July 31, 1998 Lowry filed a motion styled "Ex Parte Motion by Plaintiff to File Notice of Appeal per Federal Rule of Appellant [sic] Procedure 4(a)(5)." The motion sought an extension of time to file a notice of appeal from the summary judgment, alleging "excusible [sic] neglect and good cause" for the delay.
August 6, 1998 The District Court denied the "Ex Parte Motion" as moot.
October 13, 1998 MDC filed with the Court of Appeals a motion to dismiss the appeal for lack of jurisdiction. In the motion, MDC argued that Lowry's notice of appeal was untimely, and that the court's notation purporting to grant "leave to file" was not effective to extend the time for filing the notice of appeal, unaccompanied as it was by a Rule 4(a) motion from Lowry and findings by the District Court.
November 10, 1998 This Court granted MDC's motion to dismiss the appeal. That judgment, in its entirety, reads as follows: "The motion of appellee for dismissal of this appeal is granted. The appeal is hereby dismissed. See Eighth Circuit Rule 47A(b)."This Court's Rule 47A(b) sets out the procedure for filing "a motion to dismiss a docketed appeal on the ground the appeal is not within the court's jurisdiction."2
January 6, 1999 The mandate issued on our judgment dismissing the appeal.
January 19, 1999 Lowry filed in the District Court a document styled "Notice and Motion to Relieve Plaintiffs [sic] from Denial as Moot Motion to Grant Leave to Extend Time for Filing Notice of Appeal (FRCP 60, FRAP 4(a)(5) and 4(a)(6))." In the motion Lowry acknowledged that "[t]he District Court cannot grant untimely Appeals to be filed unless findings that the conditions prescribed by the Rules (FRAP 4(a)(5) or 4(a)(6)) have been satisfied." Notice and Motion at 2. Lowry continued, "By the Judge not designating and finding good cause of [sic] excusable neglect pursuant to Motion, this does not confirm [sic] jurisdiction on the Court of Appeals." Id. at 4.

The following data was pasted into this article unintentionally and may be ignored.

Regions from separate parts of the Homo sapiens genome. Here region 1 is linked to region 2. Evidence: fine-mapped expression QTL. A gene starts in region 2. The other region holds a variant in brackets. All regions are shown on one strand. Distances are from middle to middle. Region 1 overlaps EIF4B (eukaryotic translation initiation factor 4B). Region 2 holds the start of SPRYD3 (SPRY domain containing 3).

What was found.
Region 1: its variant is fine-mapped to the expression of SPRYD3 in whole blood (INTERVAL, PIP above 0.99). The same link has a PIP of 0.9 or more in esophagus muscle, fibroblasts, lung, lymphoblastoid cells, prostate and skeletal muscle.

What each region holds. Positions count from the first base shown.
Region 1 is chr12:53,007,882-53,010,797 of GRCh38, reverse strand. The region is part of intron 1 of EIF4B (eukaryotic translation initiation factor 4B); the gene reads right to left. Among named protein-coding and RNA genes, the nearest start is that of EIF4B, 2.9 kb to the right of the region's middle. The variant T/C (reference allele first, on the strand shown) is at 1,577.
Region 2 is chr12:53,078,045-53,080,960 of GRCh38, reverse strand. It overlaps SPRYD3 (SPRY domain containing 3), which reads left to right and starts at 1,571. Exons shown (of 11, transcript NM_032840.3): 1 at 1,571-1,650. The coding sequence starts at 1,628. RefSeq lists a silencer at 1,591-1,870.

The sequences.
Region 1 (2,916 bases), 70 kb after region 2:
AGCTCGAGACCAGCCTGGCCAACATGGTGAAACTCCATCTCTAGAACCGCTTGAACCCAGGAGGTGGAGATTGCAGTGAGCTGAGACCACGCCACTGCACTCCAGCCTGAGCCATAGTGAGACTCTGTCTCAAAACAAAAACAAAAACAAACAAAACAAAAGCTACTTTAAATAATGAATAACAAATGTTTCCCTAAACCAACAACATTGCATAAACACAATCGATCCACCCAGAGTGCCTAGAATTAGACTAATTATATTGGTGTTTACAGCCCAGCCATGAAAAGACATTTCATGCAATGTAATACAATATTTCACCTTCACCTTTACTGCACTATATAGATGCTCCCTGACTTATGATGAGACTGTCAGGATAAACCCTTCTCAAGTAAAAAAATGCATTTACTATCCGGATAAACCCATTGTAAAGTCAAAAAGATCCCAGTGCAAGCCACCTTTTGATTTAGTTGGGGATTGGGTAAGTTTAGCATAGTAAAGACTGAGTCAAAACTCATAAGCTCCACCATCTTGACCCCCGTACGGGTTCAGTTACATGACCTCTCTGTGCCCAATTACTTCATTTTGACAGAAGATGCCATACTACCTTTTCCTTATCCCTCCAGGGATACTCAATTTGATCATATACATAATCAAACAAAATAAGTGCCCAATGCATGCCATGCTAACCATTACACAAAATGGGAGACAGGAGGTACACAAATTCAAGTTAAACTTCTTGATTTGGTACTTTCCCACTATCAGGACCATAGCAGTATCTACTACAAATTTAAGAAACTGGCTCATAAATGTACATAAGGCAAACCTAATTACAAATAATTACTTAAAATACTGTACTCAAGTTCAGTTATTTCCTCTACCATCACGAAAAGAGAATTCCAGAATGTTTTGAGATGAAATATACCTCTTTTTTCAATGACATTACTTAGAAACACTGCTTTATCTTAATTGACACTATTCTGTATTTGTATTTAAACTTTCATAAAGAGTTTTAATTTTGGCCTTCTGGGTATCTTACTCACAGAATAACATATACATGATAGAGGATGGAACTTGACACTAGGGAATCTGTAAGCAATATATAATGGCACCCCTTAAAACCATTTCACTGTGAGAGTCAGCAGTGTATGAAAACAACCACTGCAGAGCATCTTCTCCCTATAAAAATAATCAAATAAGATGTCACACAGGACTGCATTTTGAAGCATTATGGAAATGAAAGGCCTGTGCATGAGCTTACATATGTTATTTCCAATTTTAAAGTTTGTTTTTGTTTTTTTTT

February 12, 1999 The District Court vacated its order granting leave to file the untimely notice of appeal. The court noted that it "incorrectly treated [Lowry's] notice of appeal as a motion for an extension of time "; this was error, the court said, because the notice of appeal was unaccompanied by a motion and a showing of excusable neglect. Order at 3. The court also vacated its order denying as moot Lowry's Rule 4(a)(5) motion. The court gave MDC ten days to respond to the revived 4(a)(5) motion.
Lowry also had argued in her 60(b) motion that she was entitled to relief under Federal Rule of Appellate Procedure 4(a)(6) because she did not receive written notice of the entry of judgment. The District Court declined to address that argument, noting that it was not raised in the original 4(a)(5) motion for an extension of time to file a notice of appeal. (The court also denied Lowry's later motion to reconsider that ruling.)
March 8, 1999 The District Court granted Lowry's Rule 4(a)(5) motion, finding the requisite excusable neglect. The court noted that the reasons for the delay were "within Lowry's counsel's control, [but] do not indicate bad faith so much as carelessness in keeping up with filing deadlines." Order at 5. The court put Lowry on notice that she had ten days to file a new notice of appeal.
March 15, 1999 Lowry timely filed her second notice of appeal from the original summary judgment granted to MDC.
March 29, 1999 MDC filed with this Court yet another motion to dismiss the appeal for lack of jurisdiction, which we ordered taken with the case. As we have said, MDC also raises the jurisdictional issue in a cross appeal from the District Court's decision to grant Lowry's motion for Rule 60(b) relief.